Sweden in an interlinked world
– final report from the Sweden in Global Value Chains assignment
For a number of years, Growth Analysis has been commissioned to analyse the effect that the increased participation of Swedish companies in global value chains has had on Sweden’s economy. In the report “Sweden in an interlinked world”, Growth Analysis summarises the results of many different sub-studies and makes a number of operational and strategic conclusions for growth and business policy.
- Almost one third (900,000 persons) of the labour force in Sweden’s private sector work in companies that participate in global value chains.
- In recent decades, Swedish competitiveness has been maintained and improved by Swedish companies successively increasing their participation in global value chains.
- Swedish enterprises, both large and small, are now significant players in global networks of companies through which a large share of Sweden’s exports is supplied.
- Imported intermediate goods now comprise a larger share of the value of Sweden’s exports than before and the possibility of importing competitive intermediate goods has become an increasingly important part of Swedish companies’ competitiveness.
- Small and medium size companies are a central part of the creation of the Swedish value that primarily large Swedish companies export. Small and medium-sized enterprises contribute greatly to Swedish exports but they often do so through larger companies.
- Participation in global value chains has implied a profound change in Sweden’s trade and industry and the demand for labour in Sweden has changed from manpower for relatively unskilled jobs to a greater demand for highly skilled workers. The increase of global value chains jobs is greatest in the county of Stockholm.
- Participation in value chains through core production and assembly operations is not Sweden’s strong side. Sweden’s special areas are research and development, sales and marketing, technology and process development.
- The Nordic countries are very integrated with each other’s value chains. Developments in Sweden reflect in general developments in other comparable countries such as the Netherlands, Finland and Denmark.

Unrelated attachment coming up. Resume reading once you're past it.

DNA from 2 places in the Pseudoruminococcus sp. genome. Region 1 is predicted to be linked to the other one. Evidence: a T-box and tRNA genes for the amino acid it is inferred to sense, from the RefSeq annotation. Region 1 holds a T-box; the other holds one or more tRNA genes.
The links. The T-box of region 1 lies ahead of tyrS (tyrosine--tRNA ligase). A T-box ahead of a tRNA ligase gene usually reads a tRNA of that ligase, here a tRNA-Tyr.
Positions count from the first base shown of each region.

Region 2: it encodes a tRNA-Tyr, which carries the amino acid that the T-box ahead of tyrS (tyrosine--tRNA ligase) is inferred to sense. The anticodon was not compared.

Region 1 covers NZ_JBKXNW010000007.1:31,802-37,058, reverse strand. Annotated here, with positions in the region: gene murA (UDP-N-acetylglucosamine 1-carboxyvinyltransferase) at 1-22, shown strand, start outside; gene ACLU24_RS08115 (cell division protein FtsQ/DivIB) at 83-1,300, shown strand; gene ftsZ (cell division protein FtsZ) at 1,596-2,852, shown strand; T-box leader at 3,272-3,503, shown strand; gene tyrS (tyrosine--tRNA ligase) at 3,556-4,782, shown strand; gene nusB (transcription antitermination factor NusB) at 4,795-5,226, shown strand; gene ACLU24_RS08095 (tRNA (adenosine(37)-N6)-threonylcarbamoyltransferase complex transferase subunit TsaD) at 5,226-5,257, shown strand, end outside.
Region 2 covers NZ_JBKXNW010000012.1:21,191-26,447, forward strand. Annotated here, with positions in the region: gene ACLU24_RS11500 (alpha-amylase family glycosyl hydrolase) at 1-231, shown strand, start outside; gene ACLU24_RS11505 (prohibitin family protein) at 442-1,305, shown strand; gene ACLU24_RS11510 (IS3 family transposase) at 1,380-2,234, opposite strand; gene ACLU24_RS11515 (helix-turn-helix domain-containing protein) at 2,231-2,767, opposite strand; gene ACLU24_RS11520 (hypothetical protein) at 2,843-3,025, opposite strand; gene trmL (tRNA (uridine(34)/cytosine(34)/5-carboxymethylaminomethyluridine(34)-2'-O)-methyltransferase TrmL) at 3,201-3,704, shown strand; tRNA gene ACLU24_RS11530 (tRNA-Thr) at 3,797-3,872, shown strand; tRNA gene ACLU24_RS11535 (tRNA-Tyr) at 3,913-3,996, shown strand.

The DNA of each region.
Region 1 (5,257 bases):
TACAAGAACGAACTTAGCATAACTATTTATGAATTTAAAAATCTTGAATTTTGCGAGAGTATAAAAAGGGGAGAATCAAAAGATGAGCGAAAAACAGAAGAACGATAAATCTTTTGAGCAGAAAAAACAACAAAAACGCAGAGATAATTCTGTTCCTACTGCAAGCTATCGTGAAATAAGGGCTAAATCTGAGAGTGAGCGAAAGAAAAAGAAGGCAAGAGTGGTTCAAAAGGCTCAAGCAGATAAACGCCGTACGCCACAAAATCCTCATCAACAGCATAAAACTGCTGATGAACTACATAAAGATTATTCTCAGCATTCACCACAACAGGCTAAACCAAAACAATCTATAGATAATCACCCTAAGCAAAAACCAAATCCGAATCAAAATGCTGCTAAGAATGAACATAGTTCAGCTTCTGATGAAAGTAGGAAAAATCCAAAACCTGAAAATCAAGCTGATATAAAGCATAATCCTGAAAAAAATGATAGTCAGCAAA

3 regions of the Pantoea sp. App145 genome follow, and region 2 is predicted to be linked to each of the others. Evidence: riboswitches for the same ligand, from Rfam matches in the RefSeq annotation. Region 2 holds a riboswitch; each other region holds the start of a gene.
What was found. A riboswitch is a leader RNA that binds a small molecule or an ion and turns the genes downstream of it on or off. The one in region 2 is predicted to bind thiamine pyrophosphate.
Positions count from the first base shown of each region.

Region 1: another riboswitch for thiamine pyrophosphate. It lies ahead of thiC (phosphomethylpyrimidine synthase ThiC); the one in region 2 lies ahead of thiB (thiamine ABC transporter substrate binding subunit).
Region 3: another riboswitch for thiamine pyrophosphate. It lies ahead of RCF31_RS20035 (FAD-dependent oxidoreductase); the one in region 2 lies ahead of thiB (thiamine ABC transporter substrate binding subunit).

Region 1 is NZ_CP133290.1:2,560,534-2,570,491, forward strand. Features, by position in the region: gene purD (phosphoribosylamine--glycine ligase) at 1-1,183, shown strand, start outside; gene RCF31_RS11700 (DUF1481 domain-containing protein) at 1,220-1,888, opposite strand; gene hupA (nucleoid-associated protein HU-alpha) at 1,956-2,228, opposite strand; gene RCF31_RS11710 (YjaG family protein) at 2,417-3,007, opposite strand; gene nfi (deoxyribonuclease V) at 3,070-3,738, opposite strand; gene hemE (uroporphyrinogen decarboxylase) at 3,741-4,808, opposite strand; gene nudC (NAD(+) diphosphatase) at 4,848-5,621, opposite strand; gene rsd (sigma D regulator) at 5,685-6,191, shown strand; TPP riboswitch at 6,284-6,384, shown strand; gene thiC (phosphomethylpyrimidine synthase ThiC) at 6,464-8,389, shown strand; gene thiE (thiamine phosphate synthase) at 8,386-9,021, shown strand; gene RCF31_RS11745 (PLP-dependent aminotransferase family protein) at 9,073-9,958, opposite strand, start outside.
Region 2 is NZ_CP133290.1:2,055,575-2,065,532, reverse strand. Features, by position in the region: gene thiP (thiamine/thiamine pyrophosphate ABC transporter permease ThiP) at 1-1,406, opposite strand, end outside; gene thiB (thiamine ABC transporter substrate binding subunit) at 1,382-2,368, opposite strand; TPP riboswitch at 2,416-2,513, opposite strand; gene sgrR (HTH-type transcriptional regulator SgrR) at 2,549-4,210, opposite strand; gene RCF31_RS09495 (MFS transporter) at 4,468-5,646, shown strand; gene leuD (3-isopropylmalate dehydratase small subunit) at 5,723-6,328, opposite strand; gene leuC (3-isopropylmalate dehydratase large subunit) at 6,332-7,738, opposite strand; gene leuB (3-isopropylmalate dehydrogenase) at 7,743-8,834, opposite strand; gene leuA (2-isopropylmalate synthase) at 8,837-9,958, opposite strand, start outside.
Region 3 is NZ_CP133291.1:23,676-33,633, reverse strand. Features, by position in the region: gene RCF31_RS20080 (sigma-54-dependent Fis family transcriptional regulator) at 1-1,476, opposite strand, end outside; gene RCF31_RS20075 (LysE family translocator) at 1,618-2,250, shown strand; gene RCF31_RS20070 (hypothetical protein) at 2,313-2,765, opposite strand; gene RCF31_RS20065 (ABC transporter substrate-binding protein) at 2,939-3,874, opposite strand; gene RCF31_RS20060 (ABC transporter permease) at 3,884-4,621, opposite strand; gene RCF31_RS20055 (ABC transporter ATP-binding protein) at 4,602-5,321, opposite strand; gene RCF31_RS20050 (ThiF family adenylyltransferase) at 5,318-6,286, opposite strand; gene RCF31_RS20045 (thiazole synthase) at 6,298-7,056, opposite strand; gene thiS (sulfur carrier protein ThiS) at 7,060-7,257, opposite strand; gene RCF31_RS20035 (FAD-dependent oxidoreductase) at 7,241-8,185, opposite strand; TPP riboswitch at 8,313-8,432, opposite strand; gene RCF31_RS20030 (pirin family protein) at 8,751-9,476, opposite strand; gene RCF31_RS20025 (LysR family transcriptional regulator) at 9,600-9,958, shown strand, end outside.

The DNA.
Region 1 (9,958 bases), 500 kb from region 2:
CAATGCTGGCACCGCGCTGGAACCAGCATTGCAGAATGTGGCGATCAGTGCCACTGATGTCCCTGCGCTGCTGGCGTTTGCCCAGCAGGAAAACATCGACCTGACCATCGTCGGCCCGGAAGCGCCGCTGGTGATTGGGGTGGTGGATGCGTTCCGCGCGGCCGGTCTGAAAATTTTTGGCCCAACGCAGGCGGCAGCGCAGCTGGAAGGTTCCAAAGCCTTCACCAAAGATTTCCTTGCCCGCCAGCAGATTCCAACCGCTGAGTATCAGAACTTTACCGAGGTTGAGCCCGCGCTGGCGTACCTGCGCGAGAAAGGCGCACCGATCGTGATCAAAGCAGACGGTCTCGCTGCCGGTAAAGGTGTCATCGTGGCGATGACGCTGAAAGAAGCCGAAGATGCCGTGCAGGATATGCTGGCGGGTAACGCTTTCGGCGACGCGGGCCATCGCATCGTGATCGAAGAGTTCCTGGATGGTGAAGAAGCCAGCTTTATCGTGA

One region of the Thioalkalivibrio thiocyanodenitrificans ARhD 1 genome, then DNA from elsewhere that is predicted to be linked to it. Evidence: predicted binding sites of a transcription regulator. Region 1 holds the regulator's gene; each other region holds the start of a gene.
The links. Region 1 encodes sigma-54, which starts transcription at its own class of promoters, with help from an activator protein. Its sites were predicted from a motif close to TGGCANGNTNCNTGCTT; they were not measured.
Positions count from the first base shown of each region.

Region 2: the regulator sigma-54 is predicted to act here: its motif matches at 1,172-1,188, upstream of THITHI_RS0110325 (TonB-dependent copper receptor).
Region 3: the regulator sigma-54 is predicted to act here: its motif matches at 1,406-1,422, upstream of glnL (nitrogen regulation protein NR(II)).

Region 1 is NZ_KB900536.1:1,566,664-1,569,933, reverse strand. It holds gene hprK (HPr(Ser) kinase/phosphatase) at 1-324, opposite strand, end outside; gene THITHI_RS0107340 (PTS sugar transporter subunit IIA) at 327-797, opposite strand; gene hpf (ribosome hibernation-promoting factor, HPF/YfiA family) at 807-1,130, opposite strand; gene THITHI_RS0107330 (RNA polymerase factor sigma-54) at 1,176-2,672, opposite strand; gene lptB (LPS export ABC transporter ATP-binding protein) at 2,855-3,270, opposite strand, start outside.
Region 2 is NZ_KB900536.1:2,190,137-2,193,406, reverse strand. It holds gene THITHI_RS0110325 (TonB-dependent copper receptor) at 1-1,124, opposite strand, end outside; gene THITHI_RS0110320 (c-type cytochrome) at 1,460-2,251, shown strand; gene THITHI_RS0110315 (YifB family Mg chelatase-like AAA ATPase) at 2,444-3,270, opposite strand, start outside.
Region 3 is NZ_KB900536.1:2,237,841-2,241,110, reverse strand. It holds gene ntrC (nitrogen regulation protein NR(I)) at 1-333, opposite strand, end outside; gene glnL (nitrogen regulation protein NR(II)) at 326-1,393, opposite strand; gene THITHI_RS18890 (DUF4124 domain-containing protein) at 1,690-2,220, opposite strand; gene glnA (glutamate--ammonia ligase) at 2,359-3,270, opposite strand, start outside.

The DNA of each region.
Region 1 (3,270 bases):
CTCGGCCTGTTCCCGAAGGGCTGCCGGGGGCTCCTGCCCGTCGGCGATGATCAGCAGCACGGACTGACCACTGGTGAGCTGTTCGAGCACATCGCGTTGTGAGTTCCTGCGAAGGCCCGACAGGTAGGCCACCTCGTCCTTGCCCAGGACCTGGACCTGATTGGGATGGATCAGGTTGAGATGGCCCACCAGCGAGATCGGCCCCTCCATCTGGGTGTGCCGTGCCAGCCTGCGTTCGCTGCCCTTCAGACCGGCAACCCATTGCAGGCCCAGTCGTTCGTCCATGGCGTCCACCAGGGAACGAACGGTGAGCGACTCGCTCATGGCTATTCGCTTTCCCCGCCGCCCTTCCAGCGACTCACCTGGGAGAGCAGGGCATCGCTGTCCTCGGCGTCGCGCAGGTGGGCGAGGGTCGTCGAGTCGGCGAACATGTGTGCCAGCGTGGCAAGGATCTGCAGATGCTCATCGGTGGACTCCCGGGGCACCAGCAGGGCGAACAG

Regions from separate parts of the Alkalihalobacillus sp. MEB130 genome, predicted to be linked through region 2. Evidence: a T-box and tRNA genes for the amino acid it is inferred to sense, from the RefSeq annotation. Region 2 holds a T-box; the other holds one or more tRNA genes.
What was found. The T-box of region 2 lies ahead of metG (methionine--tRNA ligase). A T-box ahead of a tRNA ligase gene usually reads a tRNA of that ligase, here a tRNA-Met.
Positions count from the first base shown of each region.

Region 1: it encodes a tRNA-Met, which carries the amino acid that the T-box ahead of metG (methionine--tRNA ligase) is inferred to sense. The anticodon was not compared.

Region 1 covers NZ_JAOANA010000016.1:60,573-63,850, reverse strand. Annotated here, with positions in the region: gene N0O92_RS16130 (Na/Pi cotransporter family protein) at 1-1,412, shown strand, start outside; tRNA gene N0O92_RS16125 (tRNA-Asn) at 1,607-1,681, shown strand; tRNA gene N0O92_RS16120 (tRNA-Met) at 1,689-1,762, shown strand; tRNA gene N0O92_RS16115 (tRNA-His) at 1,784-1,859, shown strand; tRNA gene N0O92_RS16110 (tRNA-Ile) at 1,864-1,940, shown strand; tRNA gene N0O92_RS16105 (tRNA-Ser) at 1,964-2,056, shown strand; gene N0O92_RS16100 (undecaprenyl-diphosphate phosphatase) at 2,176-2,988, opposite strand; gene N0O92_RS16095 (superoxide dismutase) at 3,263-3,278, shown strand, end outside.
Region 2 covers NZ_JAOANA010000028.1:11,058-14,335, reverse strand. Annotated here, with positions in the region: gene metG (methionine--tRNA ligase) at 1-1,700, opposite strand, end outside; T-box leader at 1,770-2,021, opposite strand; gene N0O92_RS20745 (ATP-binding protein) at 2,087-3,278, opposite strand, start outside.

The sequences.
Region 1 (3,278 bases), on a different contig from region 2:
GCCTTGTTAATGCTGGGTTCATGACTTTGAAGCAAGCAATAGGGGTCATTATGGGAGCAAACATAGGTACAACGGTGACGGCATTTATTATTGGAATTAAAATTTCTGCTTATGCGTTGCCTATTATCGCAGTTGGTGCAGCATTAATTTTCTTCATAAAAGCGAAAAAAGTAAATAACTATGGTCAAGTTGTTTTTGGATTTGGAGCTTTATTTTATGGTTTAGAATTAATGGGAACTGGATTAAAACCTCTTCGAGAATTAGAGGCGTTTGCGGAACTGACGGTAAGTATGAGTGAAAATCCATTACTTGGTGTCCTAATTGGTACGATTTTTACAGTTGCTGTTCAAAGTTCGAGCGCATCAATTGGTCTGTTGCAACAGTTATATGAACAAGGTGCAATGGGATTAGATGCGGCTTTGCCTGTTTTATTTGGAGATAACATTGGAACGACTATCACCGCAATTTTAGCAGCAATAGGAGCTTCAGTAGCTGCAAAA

- Business policy strategies need new and more customised measures of economic activity in global value chains. We describe in the report how new measures must be developed to make it easier to monitor the competitiveness of Sweden’s trade and industry.
- Business policy must abandon the outdated notion that the goal is to get all companies to grow and become big. Our analyses show that in order to create competitiveness, there is a need for interaction between large and small enterprises and between companies in different countries.
- The effectiveness of national control sticks in growth policy is decreasing in the wake of global value chains. We suggest that the innovation policy support systems that are closely linked to companies must be able to handle new forms of international partnerships. There needs to be more discussion on this matter, discussion between companies, government agencies, financiers, universities and higher education institutions.
- The global value chains reinforce even more the importance of previously known challenges. Improving the framework conditions for Swedish and international investments in knowledge, entrepreneurship and skills development is still a central issue but the level of ambition must be raised considerably.
- However, this cannot be done through individual projects or programme initiatives; all parts of the innovation system must be significantly improved. The most important component of this process is to continue to have ambitious, long-term rules of play or frameworks to make Sweden an attractive country for entrepreneurship, education, research and development. Effective housing policy and creative urban planning are central aspects since the growth of global value chain jobs increases the closer you get to city centres.
- Cooperation and shared labour are important issues in order for small countries to continue to be competitive, especially if their value chains are already strongly integrated, as in Finland, Sweden and Denmark. We believe there are interesting opportunities for scaling up collaboration within research funding, universities and new standards in technical areas such as new, digital manufacturing techniques.